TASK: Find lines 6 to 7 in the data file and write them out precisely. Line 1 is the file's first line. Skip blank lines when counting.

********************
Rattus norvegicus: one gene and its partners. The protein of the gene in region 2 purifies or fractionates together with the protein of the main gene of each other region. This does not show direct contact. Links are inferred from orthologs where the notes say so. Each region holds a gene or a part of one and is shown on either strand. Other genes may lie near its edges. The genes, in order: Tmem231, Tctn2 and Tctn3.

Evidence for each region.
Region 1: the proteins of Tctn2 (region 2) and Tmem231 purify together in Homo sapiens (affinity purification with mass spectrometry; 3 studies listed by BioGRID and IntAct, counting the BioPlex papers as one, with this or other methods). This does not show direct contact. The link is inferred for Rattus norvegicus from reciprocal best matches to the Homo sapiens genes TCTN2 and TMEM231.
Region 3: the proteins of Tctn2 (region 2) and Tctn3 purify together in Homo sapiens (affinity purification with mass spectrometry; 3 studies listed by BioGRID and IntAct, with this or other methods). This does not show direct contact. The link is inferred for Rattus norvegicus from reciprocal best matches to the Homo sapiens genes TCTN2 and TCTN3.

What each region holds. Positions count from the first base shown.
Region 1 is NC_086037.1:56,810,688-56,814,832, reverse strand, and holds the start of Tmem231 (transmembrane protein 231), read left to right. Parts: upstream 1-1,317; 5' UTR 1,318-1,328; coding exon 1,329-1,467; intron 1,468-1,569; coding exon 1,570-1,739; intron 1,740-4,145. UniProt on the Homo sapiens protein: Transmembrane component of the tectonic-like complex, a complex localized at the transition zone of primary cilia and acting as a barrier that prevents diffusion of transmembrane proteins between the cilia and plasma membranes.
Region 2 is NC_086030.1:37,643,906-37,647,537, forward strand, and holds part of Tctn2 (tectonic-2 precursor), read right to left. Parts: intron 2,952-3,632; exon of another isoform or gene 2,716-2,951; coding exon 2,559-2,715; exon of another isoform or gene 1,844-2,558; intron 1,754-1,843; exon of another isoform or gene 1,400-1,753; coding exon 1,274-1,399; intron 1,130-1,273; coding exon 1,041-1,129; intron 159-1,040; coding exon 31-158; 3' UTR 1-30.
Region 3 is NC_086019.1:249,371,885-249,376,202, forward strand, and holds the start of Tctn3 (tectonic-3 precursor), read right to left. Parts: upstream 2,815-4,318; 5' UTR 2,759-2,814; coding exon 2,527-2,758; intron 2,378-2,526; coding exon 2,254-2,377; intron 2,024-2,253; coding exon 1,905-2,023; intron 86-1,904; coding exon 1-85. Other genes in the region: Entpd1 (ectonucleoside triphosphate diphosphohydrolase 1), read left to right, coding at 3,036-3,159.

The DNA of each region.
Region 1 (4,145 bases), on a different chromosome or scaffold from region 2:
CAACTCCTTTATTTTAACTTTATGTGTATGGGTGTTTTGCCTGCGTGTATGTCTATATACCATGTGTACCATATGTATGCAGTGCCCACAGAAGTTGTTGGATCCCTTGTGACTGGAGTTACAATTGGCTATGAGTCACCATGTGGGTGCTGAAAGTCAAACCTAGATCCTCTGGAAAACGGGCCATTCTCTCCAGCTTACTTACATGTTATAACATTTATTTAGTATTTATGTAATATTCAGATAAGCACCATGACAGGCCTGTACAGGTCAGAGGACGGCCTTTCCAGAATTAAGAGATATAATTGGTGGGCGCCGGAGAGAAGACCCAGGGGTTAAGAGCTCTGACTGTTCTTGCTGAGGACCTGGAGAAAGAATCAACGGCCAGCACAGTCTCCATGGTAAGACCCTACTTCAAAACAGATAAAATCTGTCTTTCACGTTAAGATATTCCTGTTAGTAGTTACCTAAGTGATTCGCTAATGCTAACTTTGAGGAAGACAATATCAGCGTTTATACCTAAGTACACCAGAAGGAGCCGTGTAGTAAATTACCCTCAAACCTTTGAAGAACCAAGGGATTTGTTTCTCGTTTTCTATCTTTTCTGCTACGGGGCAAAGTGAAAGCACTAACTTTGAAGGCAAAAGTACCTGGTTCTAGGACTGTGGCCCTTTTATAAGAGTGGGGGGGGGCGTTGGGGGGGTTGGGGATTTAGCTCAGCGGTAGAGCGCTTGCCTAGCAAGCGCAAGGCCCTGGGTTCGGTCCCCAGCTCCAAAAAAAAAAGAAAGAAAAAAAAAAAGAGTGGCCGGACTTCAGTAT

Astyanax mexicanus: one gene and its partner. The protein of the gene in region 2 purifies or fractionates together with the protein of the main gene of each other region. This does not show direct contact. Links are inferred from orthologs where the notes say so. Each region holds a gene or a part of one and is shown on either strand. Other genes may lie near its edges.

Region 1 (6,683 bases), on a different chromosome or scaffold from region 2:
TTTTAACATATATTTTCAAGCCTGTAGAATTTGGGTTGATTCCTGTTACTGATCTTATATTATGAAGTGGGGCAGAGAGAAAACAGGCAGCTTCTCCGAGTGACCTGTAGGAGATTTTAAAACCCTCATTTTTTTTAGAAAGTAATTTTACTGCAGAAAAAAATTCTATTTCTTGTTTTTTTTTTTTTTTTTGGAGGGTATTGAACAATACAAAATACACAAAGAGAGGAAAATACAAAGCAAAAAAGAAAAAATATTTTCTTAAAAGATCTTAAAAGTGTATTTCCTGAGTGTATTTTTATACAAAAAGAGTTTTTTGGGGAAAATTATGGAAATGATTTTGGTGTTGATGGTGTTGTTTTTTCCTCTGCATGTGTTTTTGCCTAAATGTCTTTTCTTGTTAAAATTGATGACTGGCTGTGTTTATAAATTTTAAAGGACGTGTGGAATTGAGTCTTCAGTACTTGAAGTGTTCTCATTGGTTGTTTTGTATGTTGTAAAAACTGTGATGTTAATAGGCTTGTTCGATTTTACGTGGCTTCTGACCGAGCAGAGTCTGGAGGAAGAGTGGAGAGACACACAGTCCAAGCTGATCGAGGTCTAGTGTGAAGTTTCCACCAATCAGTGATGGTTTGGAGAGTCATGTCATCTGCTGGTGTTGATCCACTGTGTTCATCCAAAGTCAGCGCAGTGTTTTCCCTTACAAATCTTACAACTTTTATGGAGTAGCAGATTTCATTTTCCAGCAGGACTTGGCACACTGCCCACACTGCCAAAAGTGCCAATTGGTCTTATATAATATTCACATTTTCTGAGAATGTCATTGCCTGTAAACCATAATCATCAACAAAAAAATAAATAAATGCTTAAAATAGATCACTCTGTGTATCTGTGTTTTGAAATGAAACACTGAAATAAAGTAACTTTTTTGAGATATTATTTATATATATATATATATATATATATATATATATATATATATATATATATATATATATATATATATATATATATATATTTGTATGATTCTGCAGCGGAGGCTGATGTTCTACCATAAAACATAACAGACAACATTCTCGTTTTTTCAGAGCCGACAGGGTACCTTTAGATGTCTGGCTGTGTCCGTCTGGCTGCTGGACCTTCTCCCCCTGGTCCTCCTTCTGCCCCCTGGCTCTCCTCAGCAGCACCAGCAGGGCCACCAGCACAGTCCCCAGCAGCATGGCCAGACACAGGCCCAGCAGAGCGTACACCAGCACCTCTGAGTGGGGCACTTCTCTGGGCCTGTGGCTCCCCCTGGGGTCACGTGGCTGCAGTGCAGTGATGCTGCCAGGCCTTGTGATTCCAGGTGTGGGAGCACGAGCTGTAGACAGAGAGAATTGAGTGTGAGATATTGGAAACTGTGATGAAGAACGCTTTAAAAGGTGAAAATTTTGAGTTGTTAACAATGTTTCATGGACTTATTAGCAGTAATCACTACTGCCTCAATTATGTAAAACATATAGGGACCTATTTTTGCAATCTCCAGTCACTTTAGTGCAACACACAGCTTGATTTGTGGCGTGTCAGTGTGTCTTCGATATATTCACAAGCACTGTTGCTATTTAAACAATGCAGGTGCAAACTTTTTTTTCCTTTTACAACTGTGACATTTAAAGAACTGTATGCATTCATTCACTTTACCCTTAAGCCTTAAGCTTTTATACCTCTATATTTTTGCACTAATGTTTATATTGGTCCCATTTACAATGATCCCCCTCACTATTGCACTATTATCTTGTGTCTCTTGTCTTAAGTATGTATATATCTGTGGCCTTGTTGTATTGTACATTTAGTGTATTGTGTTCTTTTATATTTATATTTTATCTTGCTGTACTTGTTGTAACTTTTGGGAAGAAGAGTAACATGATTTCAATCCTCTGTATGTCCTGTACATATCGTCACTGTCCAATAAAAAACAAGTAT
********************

Region 1 is NC_086037.1:56,810,688-56,814,832, reverse strand, and holds the start of Tmem231 (transmembrane protein 231), read left to right. Parts: upstream 1-1,317; 5' UTR 1,318-1,328; coding exon 1,329-1,467; intron 1,468-1,569; coding exon 1,570-1,739; intron 1,740-4,145. UniProt on the Homo sapiens protein: Transmembrane component of the tectonic-like complex, a complex localized at the transition zone of primary cilia and acting as a barrier that prevents diffusion of transmembrane proteins between the cilia and plasma membranes.
Region 2 is NC_086030.1:37,643,906-37,647,537, forward strand, and holds part of Tctn2 (tectonic-2 precursor), read right to left. Parts: intron 2,952-3,632; exon of another isoform or gene 2,716-2,951; coding exon 2,559-2,715; exon of another isoform or gene 1,844-2,558; intron 1,754-1,843; exon of another isoform or gene 1,400-1,753; coding exon 1,274-1,399; intron 1,130-1,273; coding exon 1,041-1,129; intron 159-1,040; coding exon 31-158; 3' UTR 1-30.